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Law - Exemptions

The Universal House of Justice has received your email letter dated 9 March 2011 asking whether saying one’s obligatory prayers when one is ill is considered an act of disobedience. It is understood that the provision in Question and Answer 93 of The Kitáb-i-Aqdas: The Most Holy Book which concerns you is the following:
In truth, I say that obligatory prayer and fasting occupy an exalted station in the sight of God. It is, however, in a state of health that their virtue can be realized. In time of ill health it is not permissible to observe these obligations; such hath been the bidding of the Lord, exalted be His glory, at all times. Blessed be such men and women as pay heed, and observe His precepts. All praise be unto God, He who hath sent down the verses and is the Revealer of undoubted proofs!
You may be sure that there is no reason for you to be distressed. Bahá’u’lláh has clarified that He has granted exemptions from fasting and obligatory prayer to those who are weak from illness or old age. Not having been aware of this exemption, you carried out what you understood to be your Bahá’í obligation. Now that you are cognizant of this aspect of Bahá’í law, you will be able to observe it with this knowledge, bearing in mind that ultimately decisions pertaining to exemptions are a matter of conscience and are left to the individual’s discernment, as explained in note 20 in The Kitáb-i-Aqdas.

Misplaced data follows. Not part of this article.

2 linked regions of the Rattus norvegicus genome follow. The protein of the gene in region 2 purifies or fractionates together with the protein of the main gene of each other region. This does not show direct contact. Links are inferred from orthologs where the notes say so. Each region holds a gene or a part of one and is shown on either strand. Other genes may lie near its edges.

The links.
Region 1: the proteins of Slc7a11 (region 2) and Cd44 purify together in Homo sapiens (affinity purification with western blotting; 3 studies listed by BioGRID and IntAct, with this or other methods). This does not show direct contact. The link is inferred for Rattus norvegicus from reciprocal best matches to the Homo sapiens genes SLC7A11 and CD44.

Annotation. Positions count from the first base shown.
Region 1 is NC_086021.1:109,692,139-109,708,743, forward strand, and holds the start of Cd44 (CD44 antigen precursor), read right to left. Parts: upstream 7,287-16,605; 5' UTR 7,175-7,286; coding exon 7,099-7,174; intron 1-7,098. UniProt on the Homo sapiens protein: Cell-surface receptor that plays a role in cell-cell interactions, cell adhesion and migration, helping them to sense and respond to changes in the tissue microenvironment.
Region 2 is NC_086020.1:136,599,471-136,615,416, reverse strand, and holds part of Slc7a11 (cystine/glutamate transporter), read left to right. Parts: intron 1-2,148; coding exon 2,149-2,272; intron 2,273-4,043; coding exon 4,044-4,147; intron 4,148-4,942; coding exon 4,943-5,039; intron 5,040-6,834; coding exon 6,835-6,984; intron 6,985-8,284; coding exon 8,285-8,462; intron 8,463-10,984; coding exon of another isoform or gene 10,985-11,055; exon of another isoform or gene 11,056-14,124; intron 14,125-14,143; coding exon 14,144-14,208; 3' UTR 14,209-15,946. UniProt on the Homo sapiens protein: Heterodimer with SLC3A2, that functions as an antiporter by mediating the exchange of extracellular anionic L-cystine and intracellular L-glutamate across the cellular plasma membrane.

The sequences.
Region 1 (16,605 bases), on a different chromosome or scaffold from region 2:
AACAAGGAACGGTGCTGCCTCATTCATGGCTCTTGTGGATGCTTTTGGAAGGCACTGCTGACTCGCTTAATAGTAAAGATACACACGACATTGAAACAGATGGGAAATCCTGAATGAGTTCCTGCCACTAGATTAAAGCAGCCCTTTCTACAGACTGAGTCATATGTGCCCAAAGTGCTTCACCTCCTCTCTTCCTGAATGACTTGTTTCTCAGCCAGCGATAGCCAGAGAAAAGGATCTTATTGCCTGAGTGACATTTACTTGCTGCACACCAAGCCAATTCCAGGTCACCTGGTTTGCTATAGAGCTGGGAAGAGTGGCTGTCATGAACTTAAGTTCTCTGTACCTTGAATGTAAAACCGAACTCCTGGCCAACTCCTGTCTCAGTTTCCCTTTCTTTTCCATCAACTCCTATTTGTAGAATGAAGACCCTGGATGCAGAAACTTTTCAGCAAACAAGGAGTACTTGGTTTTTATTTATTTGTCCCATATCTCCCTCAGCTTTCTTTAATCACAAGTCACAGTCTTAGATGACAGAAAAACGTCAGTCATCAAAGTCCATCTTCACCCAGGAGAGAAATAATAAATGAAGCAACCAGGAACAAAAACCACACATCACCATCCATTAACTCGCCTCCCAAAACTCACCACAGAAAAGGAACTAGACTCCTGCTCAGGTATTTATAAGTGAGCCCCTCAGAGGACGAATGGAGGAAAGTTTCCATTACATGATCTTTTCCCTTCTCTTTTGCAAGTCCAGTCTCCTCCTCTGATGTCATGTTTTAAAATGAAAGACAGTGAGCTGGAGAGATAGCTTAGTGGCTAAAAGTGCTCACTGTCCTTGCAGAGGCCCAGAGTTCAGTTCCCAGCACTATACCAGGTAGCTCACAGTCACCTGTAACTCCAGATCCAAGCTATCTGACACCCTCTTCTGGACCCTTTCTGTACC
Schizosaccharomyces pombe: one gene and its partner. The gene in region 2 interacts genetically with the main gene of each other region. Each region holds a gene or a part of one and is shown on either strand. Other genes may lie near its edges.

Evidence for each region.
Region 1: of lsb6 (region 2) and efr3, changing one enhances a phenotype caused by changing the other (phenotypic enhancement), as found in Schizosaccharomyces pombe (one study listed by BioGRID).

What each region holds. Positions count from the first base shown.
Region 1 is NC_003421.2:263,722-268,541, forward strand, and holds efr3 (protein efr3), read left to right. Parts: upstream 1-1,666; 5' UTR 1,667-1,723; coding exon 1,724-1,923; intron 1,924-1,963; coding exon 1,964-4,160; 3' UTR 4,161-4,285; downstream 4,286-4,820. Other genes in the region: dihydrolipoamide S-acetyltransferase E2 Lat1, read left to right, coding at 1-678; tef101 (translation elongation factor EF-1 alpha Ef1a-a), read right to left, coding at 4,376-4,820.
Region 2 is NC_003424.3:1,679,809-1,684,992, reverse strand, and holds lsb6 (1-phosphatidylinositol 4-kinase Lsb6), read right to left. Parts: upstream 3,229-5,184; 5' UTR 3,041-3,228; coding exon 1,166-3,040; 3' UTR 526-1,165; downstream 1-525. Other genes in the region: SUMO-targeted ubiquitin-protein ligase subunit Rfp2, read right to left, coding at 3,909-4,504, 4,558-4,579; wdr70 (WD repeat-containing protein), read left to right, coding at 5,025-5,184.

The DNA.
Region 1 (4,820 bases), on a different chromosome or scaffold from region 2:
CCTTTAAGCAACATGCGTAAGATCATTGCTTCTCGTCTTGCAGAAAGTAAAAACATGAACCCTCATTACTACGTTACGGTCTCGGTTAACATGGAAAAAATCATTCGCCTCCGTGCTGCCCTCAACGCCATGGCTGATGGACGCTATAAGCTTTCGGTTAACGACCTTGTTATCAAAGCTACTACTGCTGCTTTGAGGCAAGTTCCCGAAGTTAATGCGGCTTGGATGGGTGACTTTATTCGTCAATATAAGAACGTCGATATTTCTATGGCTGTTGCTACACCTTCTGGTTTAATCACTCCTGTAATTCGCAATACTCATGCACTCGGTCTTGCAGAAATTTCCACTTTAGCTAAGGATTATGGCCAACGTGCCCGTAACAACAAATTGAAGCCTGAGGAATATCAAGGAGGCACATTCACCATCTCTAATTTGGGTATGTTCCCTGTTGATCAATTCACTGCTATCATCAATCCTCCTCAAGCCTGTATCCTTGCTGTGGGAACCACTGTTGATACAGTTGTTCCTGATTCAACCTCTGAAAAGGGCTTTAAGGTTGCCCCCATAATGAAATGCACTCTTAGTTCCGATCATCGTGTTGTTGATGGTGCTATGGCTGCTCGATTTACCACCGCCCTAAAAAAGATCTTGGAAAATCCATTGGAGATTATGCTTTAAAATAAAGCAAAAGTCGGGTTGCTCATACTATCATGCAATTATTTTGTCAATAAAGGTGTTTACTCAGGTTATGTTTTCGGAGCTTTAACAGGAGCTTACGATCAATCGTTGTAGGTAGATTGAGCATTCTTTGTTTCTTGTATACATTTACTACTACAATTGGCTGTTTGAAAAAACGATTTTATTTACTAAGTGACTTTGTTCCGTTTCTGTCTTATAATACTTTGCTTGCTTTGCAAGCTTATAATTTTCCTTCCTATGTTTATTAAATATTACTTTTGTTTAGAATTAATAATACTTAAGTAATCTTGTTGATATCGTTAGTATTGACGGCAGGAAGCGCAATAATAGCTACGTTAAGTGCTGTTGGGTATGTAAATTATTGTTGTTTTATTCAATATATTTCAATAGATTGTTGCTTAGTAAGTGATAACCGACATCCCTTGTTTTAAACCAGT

The Universal House of Justice has clarified that the provisions in the Kitáb-i-Aqdas granting exemptions from certain duties and responsibilities are, as the word indicates, exemptions and not prohibitions. Any believer is, therefore, free to avail himself or herself of an applicable exemption if he or she so wishes. However, the House of Justice counsels that, in deciding whether to do so or not, the believer should use wisdom and realize that Bahá’u’lláh has granted these exemptions for good reason.
(Universal House of Justice to an individual, 9 May, 2011)